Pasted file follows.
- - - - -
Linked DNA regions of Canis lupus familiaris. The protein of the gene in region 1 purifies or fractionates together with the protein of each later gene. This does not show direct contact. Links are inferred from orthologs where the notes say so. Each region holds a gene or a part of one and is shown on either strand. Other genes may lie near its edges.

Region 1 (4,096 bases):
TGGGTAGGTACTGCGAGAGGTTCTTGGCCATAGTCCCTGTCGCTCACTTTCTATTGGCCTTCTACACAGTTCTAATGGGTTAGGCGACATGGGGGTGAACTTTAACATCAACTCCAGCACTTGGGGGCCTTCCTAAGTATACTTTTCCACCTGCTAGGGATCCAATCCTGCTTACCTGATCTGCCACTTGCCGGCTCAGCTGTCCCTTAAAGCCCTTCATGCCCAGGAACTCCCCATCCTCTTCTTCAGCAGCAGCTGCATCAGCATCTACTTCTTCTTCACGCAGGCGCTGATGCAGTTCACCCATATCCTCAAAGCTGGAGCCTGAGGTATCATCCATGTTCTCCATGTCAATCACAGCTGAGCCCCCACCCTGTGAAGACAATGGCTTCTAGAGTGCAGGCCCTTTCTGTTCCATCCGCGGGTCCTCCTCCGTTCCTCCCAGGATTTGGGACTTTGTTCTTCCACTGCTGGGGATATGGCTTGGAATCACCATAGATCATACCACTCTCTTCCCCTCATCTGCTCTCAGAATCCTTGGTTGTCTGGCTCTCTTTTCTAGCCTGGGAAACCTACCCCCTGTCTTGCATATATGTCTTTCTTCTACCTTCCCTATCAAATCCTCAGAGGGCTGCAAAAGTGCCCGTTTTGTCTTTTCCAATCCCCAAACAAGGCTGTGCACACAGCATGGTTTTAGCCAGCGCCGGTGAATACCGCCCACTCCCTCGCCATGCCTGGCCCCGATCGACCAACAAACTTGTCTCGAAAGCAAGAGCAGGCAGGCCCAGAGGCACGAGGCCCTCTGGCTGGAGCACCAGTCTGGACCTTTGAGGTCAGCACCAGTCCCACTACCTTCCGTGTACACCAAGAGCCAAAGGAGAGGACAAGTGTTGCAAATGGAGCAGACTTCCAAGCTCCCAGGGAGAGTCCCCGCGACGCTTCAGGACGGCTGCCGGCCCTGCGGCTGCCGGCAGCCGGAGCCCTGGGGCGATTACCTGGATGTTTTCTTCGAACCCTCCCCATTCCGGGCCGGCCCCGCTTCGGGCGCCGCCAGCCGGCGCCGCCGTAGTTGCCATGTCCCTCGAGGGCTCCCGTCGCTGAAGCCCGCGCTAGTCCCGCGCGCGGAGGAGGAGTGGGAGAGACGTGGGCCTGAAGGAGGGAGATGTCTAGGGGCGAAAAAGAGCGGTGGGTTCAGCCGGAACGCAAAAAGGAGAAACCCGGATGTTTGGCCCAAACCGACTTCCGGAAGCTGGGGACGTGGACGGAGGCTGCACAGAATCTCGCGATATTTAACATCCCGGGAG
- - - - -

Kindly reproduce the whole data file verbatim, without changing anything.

Linked DNA regions of Canis lupus familiaris. The protein of the gene in region 1 purifies or fractionates together with the protein of each later gene. This does not show direct contact. Links are inferred from orthologs where the notes say so. Each region holds a gene or a part of one and is shown on either strand. Other genes may lie near its edges.

Region 1 (4,096 bases):
TGGGTAGGTACTGCGAGAGGTTCTTGGCCATAGTCCCTGTCGCTCACTTTCTATTGGCCTTCTACACAGTTCTAATGGGTTAGGCGACATGGGGGTGAACTTTAACATCAACTCCAGCACTTGGGGGCCTTCCTAAGTATACTTTTCCACCTGCTAGGGATCCAATCCTGCTTACCTGATCTGCCACTTGCCGGCTCAGCTGTCCCTTAAAGCCCTTCATGCCCAGGAACTCCCCATCCTCTTCTTCAGCAGCAGCTGCATCAGCATCTACTTCTTCTTCACGCAGGCGCTGATGCAGTTCACCCATATCCTCAAAGCTGGAGCCTGAGGTATCATCCATGTTCTCCATGTCAATCACAGCTGAGCCCCCACCCTGTGAAGACAATGGCTTCTAGAGTGCAGGCCCTTTCTGTTCCATCCGCGGGTCCTCCTCCGTTCCTCCCAGGATTTGGGACTTTGTTCTTCCACTGCTGGGGATATGGCTTGGAATCACCATAGATCATACCACTCTCTTCCCCTCATCTGCTCTCAGAATCCTTGGTTGTCTGGCTCTCTTTTCTAGCCTGGGAAACCTACCCCCTGTCTTGCATATATGTCTTTCTTCTACCTTCCCTATCAAATCCTCAGAGGGCTGCAAAAGTGCCCGTTTTGTCTTTTCCAATCCCCAAACAAGGCTGTGCACACAGCATGGTTTTAGCCAGCGCCGGTGAATACCGCCCACTCCCTCGCCATGCCTGGCCCCGATCGACCAACAAACTTGTCTCGAAAGCAAGAGCAGGCAGGCCCAGAGGCACGAGGCCCTCTGGCTGGAGCACCAGTCTGGACCTTTGAGGTCAGCACCAGTCCCACTACCTTCCGTGTACACCAAGAGCCAAAGGAGAGGACAAGTGTTGCAAATGGAGCAGACTTCCAAGCTCCCAGGGAGAGTCCCCGCGACGCTTCAGGACGGCTGCCGGCCCTGCGGCTGCCGGCAGCCGGAGCCCTGGGGCGATTACCTGGATGTTTTCTTCGAACCCTCCCCATTCCGGGCCGGCCCCGCTTCGGGCGCCGCCAGCCGGCGCCGCCGTAGTTGCCATGTCCCTCGAGGGCTCCCGTCGCTGAAGCCCGCGCTAGTCCCGCGCGCGGAGGAGGAGTGGGAGAGACGTGGGCCTGAAGGAGGGAGATGTCTAGGGGCGAAAAAGAGCGGTGGGTTCAGCCGGAACGCAAAAAGGAGAAACCCGGATGTTTGGCCCAAACCGACTTCCGGAAGCTGGGGACGTGGACGGAGGCTGCACAGAATCTCGCGATATTTAACATCCCGGGAG